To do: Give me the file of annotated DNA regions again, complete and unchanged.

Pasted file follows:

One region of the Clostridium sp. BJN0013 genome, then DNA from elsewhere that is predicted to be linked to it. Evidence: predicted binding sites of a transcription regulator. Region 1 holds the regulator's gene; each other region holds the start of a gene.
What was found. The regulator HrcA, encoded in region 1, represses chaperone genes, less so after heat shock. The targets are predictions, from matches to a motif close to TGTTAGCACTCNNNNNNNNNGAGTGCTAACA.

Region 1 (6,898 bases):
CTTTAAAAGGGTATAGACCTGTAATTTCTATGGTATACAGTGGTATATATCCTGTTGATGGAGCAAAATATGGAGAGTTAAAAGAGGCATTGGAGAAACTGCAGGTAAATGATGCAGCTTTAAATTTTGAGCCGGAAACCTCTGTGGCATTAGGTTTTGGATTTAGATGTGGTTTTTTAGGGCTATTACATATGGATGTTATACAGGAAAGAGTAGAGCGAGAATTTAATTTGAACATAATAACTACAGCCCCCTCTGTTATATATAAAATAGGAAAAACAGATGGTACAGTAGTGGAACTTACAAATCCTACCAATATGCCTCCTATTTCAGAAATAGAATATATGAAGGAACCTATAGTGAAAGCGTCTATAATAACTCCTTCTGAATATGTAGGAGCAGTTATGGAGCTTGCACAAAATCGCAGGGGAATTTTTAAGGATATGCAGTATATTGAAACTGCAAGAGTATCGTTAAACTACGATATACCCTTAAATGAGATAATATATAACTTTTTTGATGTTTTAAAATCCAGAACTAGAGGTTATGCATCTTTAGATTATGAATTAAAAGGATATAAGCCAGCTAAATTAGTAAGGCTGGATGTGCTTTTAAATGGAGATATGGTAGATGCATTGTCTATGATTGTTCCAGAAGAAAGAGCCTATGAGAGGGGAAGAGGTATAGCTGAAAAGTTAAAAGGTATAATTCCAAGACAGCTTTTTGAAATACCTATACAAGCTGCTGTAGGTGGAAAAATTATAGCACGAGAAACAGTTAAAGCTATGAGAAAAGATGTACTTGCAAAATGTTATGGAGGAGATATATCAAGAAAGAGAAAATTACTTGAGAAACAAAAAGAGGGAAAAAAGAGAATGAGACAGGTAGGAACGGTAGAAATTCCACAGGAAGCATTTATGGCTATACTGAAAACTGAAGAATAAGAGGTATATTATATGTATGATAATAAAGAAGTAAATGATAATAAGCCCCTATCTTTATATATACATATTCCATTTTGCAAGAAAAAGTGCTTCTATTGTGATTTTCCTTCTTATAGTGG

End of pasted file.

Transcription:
One region of the Clostridium sp. BJN0013 genome, then DNA from elsewhere that is predicted to be linked to it. Evidence: predicted binding sites of a transcription regulator. Region 1 holds the regulator's gene; each other region holds the start of a gene.
What was found. The regulator HrcA, encoded in region 1, represses chaperone genes, less so after heat shock. The targets are predictions, from matches to a motif close to TGTTAGCACTCNNNNNNNNNGAGTGCTAACA.

Region 1 (6,898 bases):
CTTTAAAAGGGTATAGACCTGTAATTTCTATGGTATACAGTGGTATATATCCTGTTGATGGAGCAAAATATGGAGAGTTAAAAGAGGCATTGGAGAAACTGCAGGTAAATGATGCAGCTTTAAATTTTGAGCCGGAAACCTCTGTGGCATTAGGTTTTGGATTTAGATGTGGTTTTTTAGGGCTATTACATATGGATGTTATACAGGAAAGAGTAGAGCGAGAATTTAATTTGAACATAATAACTACAGCCCCCTCTGTTATATATAAAATAGGAAAAACAGATGGTACAGTAGTGGAACTTACAAATCCTACCAATATGCCTCCTATTTCAGAAATAGAATATATGAAGGAACCTATAGTGAAAGCGTCTATAATAACTCCTTCTGAATATGTAGGAGCAGTTATGGAGCTTGCACAAAATCGCAGGGGAATTTTTAAGGATATGCAGTATATTGAAACTGCAAGAGTATCGTTAAACTACGATATACCCTTAAATGAGATAATATATAACTTTTTTGATGTTTTAAAATCCAGAACTAGAGGTTATGCATCTTTAGATTATGAATTAAAAGGATATAAGCCAGCTAAATTAGTAAGGCTGGATGTGCTTTTAAATGGAGATATGGTAGATGCATTGTCTATGATTGTTCCAGAAGAAAGAGCCTATGAGAGGGGAAGAGGTATAGCTGAAAAGTTAAAAGGTATAATTCCAAGACAGCTTTTTGAAATACCTATACAAGCTGCTGTAGGTGGAAAAATTATAGCACGAGAAACAGTTAAAGCTATGAGAAAAGATGTACTTGCAAAATGTTATGGAGGAGATATATCAAGAAAGAGAAAATTACTTGAGAAACAAAAAGAGGGAAAAAAGAGAATGAGACAGGTAGGAACGGTAGAAATTCCACAGGAAGCATTTATGGCTATACTGAAAACTGAAGAATAAGAGGTATATTATATGTATGATAATAAAGAAGTAAATGATAATAAGCCCCTATCTTTATATATACATATTCCATTTTGCAAGAAAAAGTGCTTCTATTGTGATTTTCCTTCTTATAGTGG